Stephen Baxter (born in Liverpool, November 13, 1957) is a British hard science fiction author.
He has degrees in mathematics and engineering. His writings fall into three main categories, each with a very different style and tone.
His "Xeelee Sequence" stories are set in the far future, where human beings are rising to become the second most powerful race in the universe, next to the god-like Xeelee. Character development in these stories take second place to the depiction of advanced theories and ideas, such as the true nature of the Great Attractor, naked singularities and the great battle between Baryonic and Photonic lifeforms. Examples of novels written in this style: Timelike Infinity.
His present-day Earth stories are much more human, with characters portrayed with greater depth and care. They typically indulge in "if only" whimsy or outright alternate history, dreaming about what humanity could achieve in the exploration of Space. NASA features prominently, and a great deal of research has obviously been done into its internal structuring and methods. However, these novels have a much darker tone than any of his other stories and do not often portray much hope for humanity as a moral species. Examples of novels written in this style include Moonseed.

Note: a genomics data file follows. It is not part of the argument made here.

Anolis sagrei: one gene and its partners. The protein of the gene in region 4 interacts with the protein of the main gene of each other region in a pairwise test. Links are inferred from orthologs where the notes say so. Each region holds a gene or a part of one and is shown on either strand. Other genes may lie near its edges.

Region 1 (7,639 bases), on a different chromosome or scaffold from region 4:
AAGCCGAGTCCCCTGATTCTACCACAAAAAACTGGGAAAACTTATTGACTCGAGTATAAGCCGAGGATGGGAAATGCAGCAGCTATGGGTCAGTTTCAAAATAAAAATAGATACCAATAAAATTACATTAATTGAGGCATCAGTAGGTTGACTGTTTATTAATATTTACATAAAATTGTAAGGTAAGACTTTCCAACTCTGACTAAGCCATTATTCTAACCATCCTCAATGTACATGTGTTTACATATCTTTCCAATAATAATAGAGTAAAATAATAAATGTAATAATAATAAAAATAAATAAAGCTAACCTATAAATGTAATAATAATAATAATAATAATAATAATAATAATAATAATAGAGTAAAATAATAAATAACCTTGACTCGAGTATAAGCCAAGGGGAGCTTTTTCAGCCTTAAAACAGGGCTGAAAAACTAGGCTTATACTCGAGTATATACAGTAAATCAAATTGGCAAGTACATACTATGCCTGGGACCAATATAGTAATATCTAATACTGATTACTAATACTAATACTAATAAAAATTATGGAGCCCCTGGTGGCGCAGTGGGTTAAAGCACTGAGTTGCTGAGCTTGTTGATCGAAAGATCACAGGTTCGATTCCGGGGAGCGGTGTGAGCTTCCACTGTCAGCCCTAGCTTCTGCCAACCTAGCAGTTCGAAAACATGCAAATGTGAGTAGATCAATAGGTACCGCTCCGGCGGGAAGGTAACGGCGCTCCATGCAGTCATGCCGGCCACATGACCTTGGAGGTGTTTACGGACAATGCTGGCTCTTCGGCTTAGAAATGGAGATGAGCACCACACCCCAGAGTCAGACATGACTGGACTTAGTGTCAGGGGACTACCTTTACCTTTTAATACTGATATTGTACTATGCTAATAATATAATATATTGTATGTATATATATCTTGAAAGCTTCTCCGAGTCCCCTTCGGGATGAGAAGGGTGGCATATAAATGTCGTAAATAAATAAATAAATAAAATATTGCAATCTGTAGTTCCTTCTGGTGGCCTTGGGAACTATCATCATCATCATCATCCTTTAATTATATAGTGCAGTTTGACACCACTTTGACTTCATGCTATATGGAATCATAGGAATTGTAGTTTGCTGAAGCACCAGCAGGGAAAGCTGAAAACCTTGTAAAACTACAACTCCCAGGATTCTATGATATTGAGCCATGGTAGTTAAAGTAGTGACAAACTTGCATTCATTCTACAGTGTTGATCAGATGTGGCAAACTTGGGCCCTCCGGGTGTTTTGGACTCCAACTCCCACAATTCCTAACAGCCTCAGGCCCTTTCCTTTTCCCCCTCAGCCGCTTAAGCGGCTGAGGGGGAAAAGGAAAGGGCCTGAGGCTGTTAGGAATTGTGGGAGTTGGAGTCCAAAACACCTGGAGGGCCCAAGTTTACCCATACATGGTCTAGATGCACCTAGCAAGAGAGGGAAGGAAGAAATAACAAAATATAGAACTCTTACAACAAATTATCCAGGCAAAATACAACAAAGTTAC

His "Evolution" stories are a later development and show an increasing interest in the Evolution of humanity. These seem to have their origins in stories of his other writing styles, such as Mammoth and Manifold: Origin. Examples of novels written in this style: Evolution.
Baxter also covers numerous other styles: his Mammoth stories, ostensibly for children, are often of great delight to adults, while The Time Ships (an authorised sequel to The Time Machine) is generally taken to be one of his greatest novels. It won the John W. Campbell award and British SF Award and was nominated for other major science fiction awards.